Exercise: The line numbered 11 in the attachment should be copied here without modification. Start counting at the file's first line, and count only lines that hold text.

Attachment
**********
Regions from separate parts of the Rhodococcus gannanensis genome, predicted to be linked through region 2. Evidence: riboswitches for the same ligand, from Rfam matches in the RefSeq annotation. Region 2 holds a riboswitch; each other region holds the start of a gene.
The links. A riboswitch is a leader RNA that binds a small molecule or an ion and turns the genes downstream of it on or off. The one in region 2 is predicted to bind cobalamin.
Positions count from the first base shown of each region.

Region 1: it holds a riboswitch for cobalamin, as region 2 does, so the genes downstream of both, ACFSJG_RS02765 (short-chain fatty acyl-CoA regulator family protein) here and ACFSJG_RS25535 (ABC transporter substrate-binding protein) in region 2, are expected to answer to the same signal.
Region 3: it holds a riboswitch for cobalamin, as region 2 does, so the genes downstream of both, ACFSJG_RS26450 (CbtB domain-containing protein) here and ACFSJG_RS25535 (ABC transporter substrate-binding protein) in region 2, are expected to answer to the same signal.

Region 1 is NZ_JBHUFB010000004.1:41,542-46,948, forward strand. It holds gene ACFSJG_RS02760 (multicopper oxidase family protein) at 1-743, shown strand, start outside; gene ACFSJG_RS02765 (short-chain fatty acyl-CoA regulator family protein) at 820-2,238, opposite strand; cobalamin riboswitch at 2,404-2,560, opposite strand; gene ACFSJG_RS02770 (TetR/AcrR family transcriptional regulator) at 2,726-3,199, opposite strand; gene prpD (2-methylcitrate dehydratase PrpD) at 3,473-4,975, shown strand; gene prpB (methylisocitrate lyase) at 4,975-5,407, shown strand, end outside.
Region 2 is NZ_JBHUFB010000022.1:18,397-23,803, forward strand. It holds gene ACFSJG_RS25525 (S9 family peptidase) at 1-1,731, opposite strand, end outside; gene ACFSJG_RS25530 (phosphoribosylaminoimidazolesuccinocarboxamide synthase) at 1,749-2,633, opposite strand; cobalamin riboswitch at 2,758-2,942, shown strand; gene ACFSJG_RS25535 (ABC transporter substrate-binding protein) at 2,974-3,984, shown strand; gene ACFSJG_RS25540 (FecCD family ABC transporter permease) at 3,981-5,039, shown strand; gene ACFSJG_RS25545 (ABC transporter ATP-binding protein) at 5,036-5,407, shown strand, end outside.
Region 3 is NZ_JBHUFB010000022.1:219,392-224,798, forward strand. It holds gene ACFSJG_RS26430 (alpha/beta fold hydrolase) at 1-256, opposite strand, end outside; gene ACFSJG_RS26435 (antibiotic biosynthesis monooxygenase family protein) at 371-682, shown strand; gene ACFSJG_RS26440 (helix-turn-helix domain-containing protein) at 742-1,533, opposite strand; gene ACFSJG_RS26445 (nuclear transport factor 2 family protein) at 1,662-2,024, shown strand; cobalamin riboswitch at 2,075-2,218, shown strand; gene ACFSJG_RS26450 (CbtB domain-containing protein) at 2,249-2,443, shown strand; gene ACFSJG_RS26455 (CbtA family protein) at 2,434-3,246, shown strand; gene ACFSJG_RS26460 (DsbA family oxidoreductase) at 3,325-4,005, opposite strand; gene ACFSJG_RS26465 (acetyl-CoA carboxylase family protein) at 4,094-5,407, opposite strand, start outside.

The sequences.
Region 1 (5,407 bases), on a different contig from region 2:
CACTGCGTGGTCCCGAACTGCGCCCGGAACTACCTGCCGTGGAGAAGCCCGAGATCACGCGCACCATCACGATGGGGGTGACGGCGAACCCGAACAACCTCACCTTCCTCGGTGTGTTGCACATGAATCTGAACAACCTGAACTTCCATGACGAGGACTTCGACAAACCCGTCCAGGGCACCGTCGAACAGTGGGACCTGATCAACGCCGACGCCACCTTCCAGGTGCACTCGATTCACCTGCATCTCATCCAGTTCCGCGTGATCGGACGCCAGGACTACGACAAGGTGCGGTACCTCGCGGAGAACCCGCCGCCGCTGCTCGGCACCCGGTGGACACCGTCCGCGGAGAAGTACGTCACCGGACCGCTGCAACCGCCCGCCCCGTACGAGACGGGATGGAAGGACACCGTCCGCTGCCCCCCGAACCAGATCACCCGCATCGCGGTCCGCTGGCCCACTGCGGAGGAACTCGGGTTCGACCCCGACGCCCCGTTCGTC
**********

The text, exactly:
CACTGCGTGGTCCCGAACTGCGCCCGGAACTACCTGCCGTGGAGAAGCCCGAGATCACGCGCACCATCACGATGGGGGTGACGGCGAACCCGAACAACCTCACCTTCCTCGGTGTGTTGCACATGAATCTGAACAACCTGAACTTCCATGACGAGGACTTCGACAAACCCGTCCAGGGCACCGTCGAACAGTGGGACCTGATCAACGCCGACGCCACCTTCCAGGTGCACTCGATTCACCTGCATCTCATCCAGTTCCGCGTGATCGGACGCCAGGACTACGACAAGGTGCGGTACCTCGCGGAGAACCCGCCGCCGCTGCTCGGCACCCGGTGGACACCGTCCGCGGAGAAGTACGTCACCGGACCGCTGCAACCGCCCGCCCCGTACGAGACGGGATGGAAGGACACCGTCCGCTGCCCCCCGAACCAGATCACCCGCATCGCGGTCCGCTGGCCCACTGCGGAGGAACTCGGGTTCGACCCCGACGCCCCGTTCGTC